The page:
Should of put that first

^_^

Good add ons to my file though CP. :D

Thanks

I have a few more Step by Steps that I may have you look over, to make it easier to understand. They all work I and others test them, they just do not break it down as much. I have others Step by Steps that do that but they do that on a technical level not a user level.

Thanks for the input.

biosphear

You're welcome.

Maybe we could cobble all this together into an explicit tutorial and upload it to DocDroppers?

Edited by Colonel Panic, 04 August 2009 - 07:06 AM.


#18 biosphear

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Posted 04 August 2009 - 01:01 PM

Maybe we could cobble all this together into an explicit tutorial and upload it to DocDroppers?


Sounds good.
I have a few others that I have finished, and a 50 or so page (as it is looking like so far) on owning your first box step by step form getting into the network to garbing what you want off that system.
I'm also working on a more advance (I mean about 100 time more) then my Owning your first box on how to get pass network security messieurs.

PM me and lets see what we can get together :)

#19 Colonel Panic

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Posted 12 August 2009 - 02:14 PM

I think the number printed on the label on the bottom is the WEP Key.

It might be the original WEP key, but I have tried this out on my parents' 2WIRE DSL modem/router (my father had deliberately changed the security settings) and the new WEP key unlocked the router.

Last weekend I did a little more poking around with my parents' DSL modem/router (a 2WIRE from AT&T) and it appears you're right.

How it works is this: The device ships with WEP enabled and a pre-set, good quality cryptographic key in place. That default WEP key is printed on a label adhered to the bottom of the router, along with the device's MAC addy and serial number. That original, default WEP key is used by the router as an alternative to an admin login in the event of a lost password.

Changing the WEP key is indeed possible, as is changing the security settings to use WPA and WPA2, but AT&T does not routinely provide its customers with any hard-copy documentation on how to change the admin settings of the device. Therefore, most users seem to have no idea that it's even possible, judging by the vast majority of 2WIRE routers "in the field" operating on WEP security with a default key. If the WEP key is changed by the owner, then a cracking attempt will reveal to the attacker the new WEP key and not the default, so administrative access to the router will not be as easily obtained.

Regardless, this is a really bad situation for AT&T DSL users, for several reasons:

  • If the default WEP key is not changed by the end-user, an attacker can easily gain administrative access to the router, and thereby the entire LAN. AT&T's installation and setup guide does not explain how to change the router's WEP key, and the DSL modem/router does not come with a user's manual.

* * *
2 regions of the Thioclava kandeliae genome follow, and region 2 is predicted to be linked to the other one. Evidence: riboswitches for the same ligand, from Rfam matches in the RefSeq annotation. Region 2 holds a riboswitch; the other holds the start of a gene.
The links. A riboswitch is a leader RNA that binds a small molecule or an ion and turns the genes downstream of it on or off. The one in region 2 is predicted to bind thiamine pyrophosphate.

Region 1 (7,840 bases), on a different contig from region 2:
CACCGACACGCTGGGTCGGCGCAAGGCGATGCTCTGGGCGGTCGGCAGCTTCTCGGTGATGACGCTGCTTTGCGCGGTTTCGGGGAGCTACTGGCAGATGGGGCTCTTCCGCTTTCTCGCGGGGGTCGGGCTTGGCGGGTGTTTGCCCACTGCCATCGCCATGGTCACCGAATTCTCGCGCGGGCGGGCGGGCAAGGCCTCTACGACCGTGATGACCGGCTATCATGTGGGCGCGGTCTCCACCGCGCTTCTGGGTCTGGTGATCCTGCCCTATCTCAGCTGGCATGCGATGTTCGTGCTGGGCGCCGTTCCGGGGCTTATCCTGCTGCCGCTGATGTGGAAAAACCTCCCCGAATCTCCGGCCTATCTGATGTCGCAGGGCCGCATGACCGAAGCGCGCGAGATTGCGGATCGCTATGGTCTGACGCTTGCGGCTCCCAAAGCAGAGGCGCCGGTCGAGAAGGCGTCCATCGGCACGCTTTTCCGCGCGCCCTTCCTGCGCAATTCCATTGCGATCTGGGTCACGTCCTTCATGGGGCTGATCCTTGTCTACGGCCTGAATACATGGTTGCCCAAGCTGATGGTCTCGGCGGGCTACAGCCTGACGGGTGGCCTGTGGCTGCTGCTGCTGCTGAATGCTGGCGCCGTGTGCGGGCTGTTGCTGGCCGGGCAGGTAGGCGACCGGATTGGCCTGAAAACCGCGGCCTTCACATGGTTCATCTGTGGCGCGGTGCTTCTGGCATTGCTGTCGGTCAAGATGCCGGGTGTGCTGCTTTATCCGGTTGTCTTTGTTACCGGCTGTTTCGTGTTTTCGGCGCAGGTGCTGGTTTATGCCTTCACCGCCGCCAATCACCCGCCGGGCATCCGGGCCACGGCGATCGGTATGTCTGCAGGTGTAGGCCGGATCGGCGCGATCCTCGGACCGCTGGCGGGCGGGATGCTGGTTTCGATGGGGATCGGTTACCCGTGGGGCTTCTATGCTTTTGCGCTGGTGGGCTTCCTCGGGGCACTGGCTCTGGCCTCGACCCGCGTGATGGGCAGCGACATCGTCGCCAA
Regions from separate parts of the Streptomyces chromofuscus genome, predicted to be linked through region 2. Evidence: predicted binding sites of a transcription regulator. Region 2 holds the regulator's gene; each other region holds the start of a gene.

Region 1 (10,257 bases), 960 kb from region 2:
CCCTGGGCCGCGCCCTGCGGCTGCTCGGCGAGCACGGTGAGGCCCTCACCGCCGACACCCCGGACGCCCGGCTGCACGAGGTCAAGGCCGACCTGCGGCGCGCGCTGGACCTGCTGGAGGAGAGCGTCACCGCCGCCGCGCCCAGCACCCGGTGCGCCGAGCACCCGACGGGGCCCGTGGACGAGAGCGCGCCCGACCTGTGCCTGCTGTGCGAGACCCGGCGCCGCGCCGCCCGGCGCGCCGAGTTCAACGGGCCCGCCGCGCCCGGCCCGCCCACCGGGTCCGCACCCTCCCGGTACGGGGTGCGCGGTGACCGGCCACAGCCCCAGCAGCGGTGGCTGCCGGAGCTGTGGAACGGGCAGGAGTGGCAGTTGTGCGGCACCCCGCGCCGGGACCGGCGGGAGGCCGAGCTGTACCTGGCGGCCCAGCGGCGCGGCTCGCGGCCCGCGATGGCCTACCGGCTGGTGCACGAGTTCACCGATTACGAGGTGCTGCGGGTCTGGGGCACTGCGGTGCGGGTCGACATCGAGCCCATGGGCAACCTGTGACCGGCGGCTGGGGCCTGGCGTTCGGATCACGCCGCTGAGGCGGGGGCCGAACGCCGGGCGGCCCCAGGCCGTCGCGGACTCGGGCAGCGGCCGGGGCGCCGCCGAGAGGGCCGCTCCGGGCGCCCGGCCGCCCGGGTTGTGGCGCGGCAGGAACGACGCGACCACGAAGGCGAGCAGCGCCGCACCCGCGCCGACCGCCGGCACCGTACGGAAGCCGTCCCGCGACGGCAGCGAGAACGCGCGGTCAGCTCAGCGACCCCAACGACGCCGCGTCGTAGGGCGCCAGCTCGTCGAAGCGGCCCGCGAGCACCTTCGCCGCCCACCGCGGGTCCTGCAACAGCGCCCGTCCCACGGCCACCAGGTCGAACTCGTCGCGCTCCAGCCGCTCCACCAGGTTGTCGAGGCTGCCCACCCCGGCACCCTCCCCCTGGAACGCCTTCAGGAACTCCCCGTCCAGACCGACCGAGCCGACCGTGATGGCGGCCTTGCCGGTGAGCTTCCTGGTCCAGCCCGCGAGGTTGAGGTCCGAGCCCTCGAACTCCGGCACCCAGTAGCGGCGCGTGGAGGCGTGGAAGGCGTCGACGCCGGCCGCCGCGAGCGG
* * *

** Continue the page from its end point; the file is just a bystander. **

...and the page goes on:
• Shipping routers with WEP enabled by default promotes a false sense of security to end-users, creating the impression that they're protected when in fact their entire network is up for grabs.
  • Even if the user does understand that WEP is inadequate, AT&T does not provide any instructions for how to change the security settings of the device without the user logging into his or her AT&T Broadband Web site and seeking out the 2WIRE router user's manual.
  • Enabling WPA-PSK security instead of WEP would not only provide better security against bandwidth stealing, but would also prevent wifi crackers from obtaining administrative access to the router. However, this information is not provided up-front by AT&T to its customers at the time of installation.
  • Even changing the WEP key to something other than the default (while not providing good security against bandwidth stealing) would at least help prevent attackers from obtaining administrative access to the router, but again this information is not provided up-front by AT&T to its customers at the time of installation.

This is another example of user security being sacrificed for ease-of-use. This is unfortunately common practice these days, as manufacturers and service providers dumb down their products' documentation and user interfaces in the interest of lowering their own tech support costs.

Edited by Colonel Panic, 13 August 2009 - 05:07 AM.


#20 Skunkworks

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Posted 29 August 2009 - 11:49 PM

Heh, funny this came up.

I recently did an entire walkthough of just how insecure WEP is for a 4H computer competition and ended up winning...

And 3-4 minutes is nothing, in my demo I got past my test network's 64-bit WEP in a little over 1:30!